1 Answer | Add Yours
The first time that the narrator "swoons" is right at the beginning of the story, after he has sat in the room with the judges for quite some time. He is imagining a death sentence, and the thought of it is so terrifying that it makes him sick. He is watching the judges, in a severely disorientated state, when he passes out. He writes of the event,
"I had swooned; but still will not say that all of consciousness was lost. What of it there remained I will not attempt to define, or even to describe; yet all was not lost."
So, he fainted, but still had a bit of his capacities with him, enough to describe feeling like he was being lowered into something. That turns out to be his prison.
The next pass-out occurs after he awakes in total darkness in his prison. His imagination runs wild, and he chances upon the terrifying thought that he might have been buried, in a casket, alive. That scares him so badly that he again faints. Next, he falls asleep a couple times; I don't know if you are counting that for "losing consciousness" or not. His torturers then drug him; that makes him super sleepy and he passes out again. During the time he is out, they arrage him on the plank in order to enact the pendulum torture. He swoons one more time while he is tied to the planks.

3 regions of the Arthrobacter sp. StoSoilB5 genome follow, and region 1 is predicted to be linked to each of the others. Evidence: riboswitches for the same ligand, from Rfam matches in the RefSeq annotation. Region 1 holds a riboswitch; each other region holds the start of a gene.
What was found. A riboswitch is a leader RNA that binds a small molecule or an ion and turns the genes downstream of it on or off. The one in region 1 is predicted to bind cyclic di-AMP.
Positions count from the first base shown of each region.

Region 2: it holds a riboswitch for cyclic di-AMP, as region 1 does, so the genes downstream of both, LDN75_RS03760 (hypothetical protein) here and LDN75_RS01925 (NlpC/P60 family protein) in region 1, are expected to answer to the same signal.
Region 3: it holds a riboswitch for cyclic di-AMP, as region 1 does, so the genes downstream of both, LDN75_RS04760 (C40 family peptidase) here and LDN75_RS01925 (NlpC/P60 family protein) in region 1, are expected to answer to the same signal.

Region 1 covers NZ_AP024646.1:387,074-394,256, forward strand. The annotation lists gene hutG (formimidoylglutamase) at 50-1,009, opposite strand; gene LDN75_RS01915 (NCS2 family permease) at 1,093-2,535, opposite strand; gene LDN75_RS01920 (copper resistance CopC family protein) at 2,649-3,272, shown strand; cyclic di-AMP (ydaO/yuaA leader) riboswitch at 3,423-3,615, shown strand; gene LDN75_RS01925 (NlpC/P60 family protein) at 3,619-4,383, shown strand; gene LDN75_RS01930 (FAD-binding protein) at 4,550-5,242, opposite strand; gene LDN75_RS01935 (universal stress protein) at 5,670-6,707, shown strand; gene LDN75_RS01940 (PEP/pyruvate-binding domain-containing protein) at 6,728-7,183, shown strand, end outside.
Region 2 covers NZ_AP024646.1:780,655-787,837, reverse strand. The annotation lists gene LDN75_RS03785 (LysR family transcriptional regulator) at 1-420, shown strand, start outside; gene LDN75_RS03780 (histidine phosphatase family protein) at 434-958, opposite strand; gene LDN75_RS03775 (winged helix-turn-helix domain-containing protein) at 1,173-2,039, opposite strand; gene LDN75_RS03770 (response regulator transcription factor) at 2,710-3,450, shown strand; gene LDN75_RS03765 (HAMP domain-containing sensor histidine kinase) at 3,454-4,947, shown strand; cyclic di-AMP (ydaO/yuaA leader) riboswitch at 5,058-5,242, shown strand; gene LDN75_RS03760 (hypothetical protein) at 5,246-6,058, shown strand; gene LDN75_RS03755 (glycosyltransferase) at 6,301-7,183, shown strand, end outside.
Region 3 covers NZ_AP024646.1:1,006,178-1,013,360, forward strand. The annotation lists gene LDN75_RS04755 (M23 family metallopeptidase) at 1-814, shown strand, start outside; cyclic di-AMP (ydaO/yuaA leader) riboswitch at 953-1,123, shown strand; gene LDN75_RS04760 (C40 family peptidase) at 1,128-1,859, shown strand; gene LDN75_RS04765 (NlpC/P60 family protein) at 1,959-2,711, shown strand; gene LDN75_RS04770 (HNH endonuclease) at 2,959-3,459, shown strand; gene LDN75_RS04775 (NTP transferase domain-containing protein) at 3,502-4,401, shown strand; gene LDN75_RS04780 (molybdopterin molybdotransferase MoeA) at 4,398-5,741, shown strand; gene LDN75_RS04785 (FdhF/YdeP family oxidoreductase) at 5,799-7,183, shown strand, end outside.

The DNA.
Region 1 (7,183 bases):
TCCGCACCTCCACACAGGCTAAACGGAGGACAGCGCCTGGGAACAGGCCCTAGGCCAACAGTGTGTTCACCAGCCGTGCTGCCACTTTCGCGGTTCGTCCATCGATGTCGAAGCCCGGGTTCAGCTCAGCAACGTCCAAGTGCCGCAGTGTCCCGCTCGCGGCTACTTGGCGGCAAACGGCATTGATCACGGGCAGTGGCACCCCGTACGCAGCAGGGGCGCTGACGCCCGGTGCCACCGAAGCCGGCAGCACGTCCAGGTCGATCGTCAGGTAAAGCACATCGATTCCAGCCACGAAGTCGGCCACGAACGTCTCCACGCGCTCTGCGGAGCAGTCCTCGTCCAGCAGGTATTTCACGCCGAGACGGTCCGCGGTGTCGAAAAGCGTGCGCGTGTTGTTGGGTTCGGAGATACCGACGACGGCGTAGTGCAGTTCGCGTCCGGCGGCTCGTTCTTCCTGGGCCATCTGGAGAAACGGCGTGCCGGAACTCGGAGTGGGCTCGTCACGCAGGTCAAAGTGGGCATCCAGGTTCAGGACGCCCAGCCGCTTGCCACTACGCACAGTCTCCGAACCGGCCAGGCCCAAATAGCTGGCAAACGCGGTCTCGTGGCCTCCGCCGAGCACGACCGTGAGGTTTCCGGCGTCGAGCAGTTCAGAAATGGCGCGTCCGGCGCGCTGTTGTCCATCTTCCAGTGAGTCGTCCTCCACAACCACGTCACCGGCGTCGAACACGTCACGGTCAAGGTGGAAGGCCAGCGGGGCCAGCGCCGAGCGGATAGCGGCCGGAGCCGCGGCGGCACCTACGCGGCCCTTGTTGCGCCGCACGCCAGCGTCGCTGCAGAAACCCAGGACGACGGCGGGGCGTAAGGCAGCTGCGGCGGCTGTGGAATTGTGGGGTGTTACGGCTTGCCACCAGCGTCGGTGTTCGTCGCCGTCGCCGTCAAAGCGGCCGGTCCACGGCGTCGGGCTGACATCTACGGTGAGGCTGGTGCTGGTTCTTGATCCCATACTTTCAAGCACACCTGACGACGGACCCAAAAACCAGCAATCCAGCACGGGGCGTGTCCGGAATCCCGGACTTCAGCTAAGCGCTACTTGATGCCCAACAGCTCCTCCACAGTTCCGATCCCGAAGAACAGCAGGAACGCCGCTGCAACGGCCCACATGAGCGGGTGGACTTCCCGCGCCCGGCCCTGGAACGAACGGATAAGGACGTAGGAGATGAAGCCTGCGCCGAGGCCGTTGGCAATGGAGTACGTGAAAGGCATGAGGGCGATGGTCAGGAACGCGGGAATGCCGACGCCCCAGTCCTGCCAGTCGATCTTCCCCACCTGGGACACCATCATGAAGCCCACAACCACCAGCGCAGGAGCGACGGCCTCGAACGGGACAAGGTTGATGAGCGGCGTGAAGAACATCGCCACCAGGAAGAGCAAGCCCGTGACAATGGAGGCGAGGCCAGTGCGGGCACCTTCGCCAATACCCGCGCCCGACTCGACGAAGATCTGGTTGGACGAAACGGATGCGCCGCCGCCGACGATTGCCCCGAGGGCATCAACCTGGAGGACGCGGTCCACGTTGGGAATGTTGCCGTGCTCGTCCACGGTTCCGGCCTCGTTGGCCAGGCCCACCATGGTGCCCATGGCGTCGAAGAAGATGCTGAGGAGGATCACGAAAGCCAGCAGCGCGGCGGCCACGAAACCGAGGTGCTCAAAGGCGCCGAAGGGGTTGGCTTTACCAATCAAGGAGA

So, that makes, in actual fainting or passing out from being drugged, a total of four times. If you don't count the being drugged part, that's three. Having never fainted before, it's beyond me, but then again, I've also never been tortured and held captive by evil tormentors. I'd probably faint too. I hope that helped; good luck!
We’ve answered 319,863 questions. We can answer yours, too.Ask a question